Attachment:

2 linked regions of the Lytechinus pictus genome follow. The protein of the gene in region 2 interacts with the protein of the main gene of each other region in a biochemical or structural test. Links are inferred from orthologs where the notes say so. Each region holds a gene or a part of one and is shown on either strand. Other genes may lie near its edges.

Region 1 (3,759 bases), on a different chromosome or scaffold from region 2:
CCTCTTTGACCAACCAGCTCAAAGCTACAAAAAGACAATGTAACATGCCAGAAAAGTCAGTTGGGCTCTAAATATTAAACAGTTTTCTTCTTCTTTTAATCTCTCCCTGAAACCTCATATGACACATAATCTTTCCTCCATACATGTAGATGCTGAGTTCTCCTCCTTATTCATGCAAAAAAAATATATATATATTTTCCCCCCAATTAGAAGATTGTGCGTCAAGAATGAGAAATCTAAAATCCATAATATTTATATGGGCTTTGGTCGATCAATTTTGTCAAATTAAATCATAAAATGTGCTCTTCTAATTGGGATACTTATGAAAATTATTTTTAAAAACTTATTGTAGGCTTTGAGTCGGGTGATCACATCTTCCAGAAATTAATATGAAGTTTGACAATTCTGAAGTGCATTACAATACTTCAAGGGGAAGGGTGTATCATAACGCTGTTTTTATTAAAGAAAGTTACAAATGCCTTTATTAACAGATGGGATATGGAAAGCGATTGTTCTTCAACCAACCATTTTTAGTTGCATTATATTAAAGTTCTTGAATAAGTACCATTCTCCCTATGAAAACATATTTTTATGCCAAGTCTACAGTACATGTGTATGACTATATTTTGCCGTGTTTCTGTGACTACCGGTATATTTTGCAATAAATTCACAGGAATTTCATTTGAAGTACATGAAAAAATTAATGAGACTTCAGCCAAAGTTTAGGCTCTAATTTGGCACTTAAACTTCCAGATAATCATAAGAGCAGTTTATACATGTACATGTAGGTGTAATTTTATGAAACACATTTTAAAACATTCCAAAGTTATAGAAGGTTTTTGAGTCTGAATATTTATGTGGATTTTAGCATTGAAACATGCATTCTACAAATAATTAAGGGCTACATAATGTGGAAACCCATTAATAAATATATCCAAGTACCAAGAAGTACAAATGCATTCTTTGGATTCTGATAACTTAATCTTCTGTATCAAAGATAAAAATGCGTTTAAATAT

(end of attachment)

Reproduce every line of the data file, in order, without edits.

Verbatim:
2 linked regions of the Lytechinus pictus genome follow. The protein of the gene in region 2 interacts with the protein of the main gene of each other region in a biochemical or structural test. Links are inferred from orthologs where the notes say so. Each region holds a gene or a part of one and is shown on either strand. Other genes may lie near its edges.

Region 1 (3,759 bases), on a different chromosome or scaffold from region 2:
CCTCTTTGACCAACCAGCTCAAAGCTACAAAAAGACAATGTAACATGCCAGAAAAGTCAGTTGGGCTCTAAATATTAAACAGTTTTCTTCTTCTTTTAATCTCTCCCTGAAACCTCATATGACACATAATCTTTCCTCCATACATGTAGATGCTGAGTTCTCCTCCTTATTCATGCAAAAAAAATATATATATATTTTCCCCCCAATTAGAAGATTGTGCGTCAAGAATGAGAAATCTAAAATCCATAATATTTATATGGGCTTTGGTCGATCAATTTTGTCAAATTAAATCATAAAATGTGCTCTTCTAATTGGGATACTTATGAAAATTATTTTTAAAAACTTATTGTAGGCTTTGAGTCGGGTGATCACATCTTCCAGAAATTAATATGAAGTTTGACAATTCTGAAGTGCATTACAATACTTCAAGGGGAAGGGTGTATCATAACGCTGTTTTTATTAAAGAAAGTTACAAATGCCTTTATTAACAGATGGGATATGGAAAGCGATTGTTCTTCAACCAACCATTTTTAGTTGCATTATATTAAAGTTCTTGAATAAGTACCATTCTCCCTATGAAAACATATTTTTATGCCAAGTCTACAGTACATGTGTATGACTATATTTTGCCGTGTTTCTGTGACTACCGGTATATTTTGCAATAAATTCACAGGAATTTCATTTGAAGTACATGAAAAAATTAATGAGACTTCAGCCAAAGTTTAGGCTCTAATTTGGCACTTAAACTTCCAGATAATCATAAGAGCAGTTTATACATGTACATGTAGGTGTAATTTTATGAAACACATTTTAAAACATTCCAAAGTTATAGAAGGTTTTTGAGTCTGAATATTTATGTGGATTTTAGCATTGAAACATGCATTCTACAAATAATTAAGGGCTACATAATGTGGAAACCCATTAATAAATATATCCAAGTACCAAGAAGTACAAATGCATTCTTTGGATTCTGATAACTTAATCTTCTGTATCAAAGATAAAAATGCGTTTAAATAT